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All business owners have a statutory duty to dispose of their waste through a licensed waste carrier.
The Duty of Care is a law which says that businesses must take all reasonable steps to keep waste safe. Waste must be stored safely and securely and must not cause pollution to people or the environment. The waste must be packaged in suitable containers so it cannot fall out, blow away or escape from the receptacle. It must be secured against unauthorised removal as far as is reasonably practical. Security should be sufficient to prevent the breaking open of containers and removal of waste by vandals, thieves, animals, accidents or weather.
Businesses must ensure that the person removing the waste is from either a local authority or a licensed waste collection company. Only they will be authorised to remove waste and transport and dispose of it safely. The business must provide a written description of the waste to the person who removes it. This is known as a waste transfer note and must be completed by both persons involved in the transfer.
If a business owner breaches their Duty of Care, the council, under the Environmental Protection Act 1990, have the power to issue them with legal notices:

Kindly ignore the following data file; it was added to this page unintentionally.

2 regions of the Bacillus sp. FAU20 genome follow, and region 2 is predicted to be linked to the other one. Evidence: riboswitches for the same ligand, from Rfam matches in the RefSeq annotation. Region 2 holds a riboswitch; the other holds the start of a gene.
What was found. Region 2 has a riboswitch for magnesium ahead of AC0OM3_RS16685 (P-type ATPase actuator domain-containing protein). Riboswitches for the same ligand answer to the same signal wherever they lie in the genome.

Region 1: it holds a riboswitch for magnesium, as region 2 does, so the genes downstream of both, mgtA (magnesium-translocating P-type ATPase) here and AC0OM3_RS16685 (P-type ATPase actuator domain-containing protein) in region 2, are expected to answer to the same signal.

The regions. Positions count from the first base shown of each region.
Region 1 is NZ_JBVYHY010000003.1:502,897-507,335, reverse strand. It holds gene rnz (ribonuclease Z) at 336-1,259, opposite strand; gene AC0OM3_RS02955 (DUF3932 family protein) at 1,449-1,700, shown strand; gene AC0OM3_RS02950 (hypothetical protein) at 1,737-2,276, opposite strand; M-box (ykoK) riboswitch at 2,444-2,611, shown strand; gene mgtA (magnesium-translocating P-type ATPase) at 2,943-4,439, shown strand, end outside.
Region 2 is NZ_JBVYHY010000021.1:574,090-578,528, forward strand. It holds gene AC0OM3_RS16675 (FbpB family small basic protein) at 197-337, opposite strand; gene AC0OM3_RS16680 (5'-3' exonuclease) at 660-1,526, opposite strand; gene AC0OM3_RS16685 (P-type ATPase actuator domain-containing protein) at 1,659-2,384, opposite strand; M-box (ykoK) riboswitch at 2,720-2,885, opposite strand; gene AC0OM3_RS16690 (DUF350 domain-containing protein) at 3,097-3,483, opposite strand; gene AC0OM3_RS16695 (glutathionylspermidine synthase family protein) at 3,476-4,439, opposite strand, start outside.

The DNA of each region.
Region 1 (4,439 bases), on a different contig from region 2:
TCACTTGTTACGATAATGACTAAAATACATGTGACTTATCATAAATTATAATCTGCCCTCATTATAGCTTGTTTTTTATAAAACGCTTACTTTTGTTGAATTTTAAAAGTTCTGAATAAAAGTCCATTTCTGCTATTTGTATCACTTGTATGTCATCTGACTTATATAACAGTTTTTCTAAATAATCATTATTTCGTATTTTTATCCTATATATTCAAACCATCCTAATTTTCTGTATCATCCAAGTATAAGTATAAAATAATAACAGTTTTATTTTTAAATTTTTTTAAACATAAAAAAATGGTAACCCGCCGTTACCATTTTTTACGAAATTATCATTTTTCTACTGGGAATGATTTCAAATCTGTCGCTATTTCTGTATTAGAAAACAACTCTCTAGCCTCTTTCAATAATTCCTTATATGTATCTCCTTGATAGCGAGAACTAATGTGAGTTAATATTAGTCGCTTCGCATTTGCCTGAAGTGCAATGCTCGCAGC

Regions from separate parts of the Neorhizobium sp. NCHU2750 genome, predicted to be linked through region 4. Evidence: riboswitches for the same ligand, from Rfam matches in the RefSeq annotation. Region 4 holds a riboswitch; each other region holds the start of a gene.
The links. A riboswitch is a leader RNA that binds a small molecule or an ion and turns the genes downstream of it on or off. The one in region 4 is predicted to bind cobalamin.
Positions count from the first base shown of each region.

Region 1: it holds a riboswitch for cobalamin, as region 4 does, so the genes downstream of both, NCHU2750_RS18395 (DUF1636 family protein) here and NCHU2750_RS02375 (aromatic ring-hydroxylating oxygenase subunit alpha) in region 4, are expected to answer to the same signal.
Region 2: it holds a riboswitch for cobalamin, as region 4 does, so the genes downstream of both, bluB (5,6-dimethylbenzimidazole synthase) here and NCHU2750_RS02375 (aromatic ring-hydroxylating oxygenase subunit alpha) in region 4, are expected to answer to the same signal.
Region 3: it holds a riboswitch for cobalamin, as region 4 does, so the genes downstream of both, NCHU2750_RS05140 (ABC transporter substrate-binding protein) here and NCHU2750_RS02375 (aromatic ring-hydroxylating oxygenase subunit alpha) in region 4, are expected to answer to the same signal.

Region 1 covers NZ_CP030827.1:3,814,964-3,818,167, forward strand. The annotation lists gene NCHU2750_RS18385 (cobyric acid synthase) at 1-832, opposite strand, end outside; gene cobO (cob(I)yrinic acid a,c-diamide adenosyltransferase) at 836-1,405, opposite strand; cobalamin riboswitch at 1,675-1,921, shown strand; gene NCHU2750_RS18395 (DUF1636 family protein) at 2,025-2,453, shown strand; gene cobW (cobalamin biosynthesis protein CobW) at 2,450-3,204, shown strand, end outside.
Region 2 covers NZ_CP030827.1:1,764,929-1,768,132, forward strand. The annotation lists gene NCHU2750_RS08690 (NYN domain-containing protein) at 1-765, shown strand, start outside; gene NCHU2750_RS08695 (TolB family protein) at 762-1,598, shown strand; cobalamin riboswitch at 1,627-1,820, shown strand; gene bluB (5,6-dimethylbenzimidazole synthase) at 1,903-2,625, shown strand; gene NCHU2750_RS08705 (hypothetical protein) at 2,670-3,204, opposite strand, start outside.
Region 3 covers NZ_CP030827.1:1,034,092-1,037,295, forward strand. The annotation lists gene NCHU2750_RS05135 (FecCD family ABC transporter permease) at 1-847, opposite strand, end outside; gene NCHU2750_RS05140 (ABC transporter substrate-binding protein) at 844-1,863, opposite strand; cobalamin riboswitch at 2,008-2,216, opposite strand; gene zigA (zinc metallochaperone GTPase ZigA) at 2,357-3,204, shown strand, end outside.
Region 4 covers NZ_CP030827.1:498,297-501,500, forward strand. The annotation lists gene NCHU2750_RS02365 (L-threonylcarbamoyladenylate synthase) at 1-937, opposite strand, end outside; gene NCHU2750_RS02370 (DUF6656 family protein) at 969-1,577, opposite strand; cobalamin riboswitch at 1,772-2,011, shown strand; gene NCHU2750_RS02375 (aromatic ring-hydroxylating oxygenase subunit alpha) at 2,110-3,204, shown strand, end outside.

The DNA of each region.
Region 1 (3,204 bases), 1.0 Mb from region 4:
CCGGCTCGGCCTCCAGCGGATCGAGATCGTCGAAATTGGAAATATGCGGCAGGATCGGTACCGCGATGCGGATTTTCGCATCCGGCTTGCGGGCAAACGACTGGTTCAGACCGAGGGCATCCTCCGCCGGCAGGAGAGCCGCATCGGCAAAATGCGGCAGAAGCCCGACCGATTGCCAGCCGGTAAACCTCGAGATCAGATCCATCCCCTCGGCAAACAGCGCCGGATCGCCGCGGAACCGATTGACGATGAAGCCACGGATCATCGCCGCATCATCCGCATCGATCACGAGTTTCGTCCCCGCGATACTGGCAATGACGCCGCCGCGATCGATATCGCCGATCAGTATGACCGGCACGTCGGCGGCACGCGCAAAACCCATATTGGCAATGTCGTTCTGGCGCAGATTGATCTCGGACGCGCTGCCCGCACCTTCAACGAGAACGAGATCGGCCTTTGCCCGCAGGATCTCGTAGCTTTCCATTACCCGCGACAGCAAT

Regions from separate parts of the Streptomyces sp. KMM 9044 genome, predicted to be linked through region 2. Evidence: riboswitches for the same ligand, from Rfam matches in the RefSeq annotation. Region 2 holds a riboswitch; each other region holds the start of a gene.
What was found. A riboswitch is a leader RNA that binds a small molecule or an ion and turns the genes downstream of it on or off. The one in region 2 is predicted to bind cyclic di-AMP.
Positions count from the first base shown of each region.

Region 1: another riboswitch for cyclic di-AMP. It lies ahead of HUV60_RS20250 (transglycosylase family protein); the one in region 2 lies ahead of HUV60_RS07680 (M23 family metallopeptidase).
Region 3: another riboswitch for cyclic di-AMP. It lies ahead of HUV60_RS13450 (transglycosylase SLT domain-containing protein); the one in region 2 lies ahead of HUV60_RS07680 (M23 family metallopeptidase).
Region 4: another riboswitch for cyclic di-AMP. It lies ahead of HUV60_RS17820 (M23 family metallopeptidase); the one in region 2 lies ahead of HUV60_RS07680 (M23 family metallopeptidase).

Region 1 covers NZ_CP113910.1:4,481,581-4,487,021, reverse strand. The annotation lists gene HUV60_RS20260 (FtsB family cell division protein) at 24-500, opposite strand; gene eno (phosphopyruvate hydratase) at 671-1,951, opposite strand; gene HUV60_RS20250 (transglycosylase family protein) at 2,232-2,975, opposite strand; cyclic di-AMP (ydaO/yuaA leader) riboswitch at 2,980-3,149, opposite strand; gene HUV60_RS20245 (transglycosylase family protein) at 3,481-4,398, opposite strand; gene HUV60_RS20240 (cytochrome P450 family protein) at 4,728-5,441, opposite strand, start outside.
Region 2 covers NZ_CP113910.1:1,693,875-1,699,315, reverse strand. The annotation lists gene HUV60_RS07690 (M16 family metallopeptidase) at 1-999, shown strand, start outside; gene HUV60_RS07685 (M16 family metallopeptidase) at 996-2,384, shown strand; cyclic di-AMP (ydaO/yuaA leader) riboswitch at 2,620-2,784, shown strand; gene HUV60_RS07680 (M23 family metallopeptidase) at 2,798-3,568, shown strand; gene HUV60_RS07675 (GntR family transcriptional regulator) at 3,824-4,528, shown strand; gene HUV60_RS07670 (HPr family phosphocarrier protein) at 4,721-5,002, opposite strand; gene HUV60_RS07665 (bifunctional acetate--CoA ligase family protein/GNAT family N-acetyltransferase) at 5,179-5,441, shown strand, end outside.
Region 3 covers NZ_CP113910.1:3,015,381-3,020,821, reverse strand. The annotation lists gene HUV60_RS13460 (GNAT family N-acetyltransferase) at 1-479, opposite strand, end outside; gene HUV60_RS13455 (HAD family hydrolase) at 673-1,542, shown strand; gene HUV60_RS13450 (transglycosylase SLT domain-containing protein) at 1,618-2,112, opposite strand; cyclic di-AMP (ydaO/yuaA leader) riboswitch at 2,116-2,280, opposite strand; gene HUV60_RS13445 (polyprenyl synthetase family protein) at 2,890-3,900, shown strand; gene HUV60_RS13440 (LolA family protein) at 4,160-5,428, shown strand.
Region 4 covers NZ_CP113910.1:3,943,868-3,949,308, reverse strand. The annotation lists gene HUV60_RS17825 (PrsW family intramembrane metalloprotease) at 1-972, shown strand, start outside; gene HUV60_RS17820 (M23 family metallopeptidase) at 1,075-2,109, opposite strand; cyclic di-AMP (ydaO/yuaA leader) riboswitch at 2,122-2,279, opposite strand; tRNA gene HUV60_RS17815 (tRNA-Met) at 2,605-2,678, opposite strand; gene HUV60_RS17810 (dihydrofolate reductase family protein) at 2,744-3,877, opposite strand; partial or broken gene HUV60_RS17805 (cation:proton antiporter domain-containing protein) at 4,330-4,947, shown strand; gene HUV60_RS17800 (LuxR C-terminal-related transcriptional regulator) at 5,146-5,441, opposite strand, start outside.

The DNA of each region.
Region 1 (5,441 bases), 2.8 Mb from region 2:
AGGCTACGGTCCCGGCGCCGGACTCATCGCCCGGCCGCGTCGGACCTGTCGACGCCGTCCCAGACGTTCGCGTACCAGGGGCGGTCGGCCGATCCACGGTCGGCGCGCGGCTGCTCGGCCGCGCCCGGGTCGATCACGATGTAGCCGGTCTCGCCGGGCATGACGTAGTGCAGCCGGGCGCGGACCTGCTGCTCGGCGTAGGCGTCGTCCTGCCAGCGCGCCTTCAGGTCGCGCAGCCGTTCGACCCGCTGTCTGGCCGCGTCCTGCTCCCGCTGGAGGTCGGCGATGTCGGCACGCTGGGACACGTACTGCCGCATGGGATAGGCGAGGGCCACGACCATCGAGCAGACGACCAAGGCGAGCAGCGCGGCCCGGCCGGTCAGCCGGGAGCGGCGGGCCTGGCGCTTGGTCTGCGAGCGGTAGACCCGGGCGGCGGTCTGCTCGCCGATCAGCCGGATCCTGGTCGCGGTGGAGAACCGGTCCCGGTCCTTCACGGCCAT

Section 34 (Environmental Protection Act 1990) notice
This notice requires a business owner to produce copies of a valid Waste Transfer Note (WTN). Failure to produce a valid WTN may result in a fixed penalty notice of £300. If taken to court, offenders may face a fine of up to £5,000.
Section 47 (Environmental Protection Act 1990) notice
This notice may be issued when additional or excess waste is deposited next to a commercial waste bin. It is the responsibility of businesses to ensure that waste us stored securely. For example, if you have excess waste you must make additional arrangements with the registered waste carrier. A business that fails to comply may receive a fixed penalty notice of £100, or face a fine of up to £1,000 in court.
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